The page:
My father used to say, you never know when your time is up.
A dear, dear friend of mine collapsed while taking a shower Tuesday morning and died. Just like that. What started as a normal morning, waking her kids for school and getting herself ready for work, has turned the whole world upside down for so many people she knew. I had a meeting and lunch scheduled with her that very day. Our friendship spans the past 35 years, way before husbands and any kids. This has been shocking and unreal.
So tragic, so young and she leaves a wonderful husband, eleven-year old twins (boy and girl) and another son who’s 15.
But as everyone said this morning at her funeral, she lived life to the fullest. Engaging and full of energy, she also loved to cook and entertain. Throwing a dinner party for 35 and more, every holiday was the norm for her.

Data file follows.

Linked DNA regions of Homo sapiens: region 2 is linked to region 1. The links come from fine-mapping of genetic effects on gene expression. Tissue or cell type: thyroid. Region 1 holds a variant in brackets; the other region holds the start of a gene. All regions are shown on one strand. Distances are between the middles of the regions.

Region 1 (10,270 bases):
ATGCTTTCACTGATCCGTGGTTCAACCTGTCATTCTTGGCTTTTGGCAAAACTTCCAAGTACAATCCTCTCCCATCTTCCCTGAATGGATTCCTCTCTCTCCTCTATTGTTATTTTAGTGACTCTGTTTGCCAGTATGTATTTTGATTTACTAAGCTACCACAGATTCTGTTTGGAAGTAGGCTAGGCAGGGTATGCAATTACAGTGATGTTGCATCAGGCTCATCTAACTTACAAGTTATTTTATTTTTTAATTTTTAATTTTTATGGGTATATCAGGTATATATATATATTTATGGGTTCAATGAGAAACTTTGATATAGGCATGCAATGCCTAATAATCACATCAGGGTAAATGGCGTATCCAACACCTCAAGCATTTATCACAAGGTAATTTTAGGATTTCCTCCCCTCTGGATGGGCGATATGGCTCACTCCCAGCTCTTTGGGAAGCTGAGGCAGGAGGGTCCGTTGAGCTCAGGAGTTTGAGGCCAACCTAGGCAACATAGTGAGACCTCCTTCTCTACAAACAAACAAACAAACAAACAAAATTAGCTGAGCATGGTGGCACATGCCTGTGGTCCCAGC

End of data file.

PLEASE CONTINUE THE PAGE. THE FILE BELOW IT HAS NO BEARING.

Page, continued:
Together, in the 80’s, with our wide shoulder pads at work, we both cooked our way through the Silver Palate Cookbooks at home, comparing and discussing recipes.
We were both good little Midwest Christian girls who married East Coast Jewish boys. Early in our marriages, we talked about writing a cookbook together – titled: “So you married a nice Jewish boy, now what?” with tips like, don’t even think of serving ham to the in-laws at any time. And green beans with meat at Passover won’t do either, although that one I never understood.
The only lesson I can get out of this tragedy is to tell everyone you love that you love them and do it often. See your friends and family more often. Make the time. I found myself making lunch dates for next week with friends I hadn’t seen in a while. After all, your friends are your family that you choose. Be together, cook for them, gather around the table and celebrate life to the fullest, each and every day.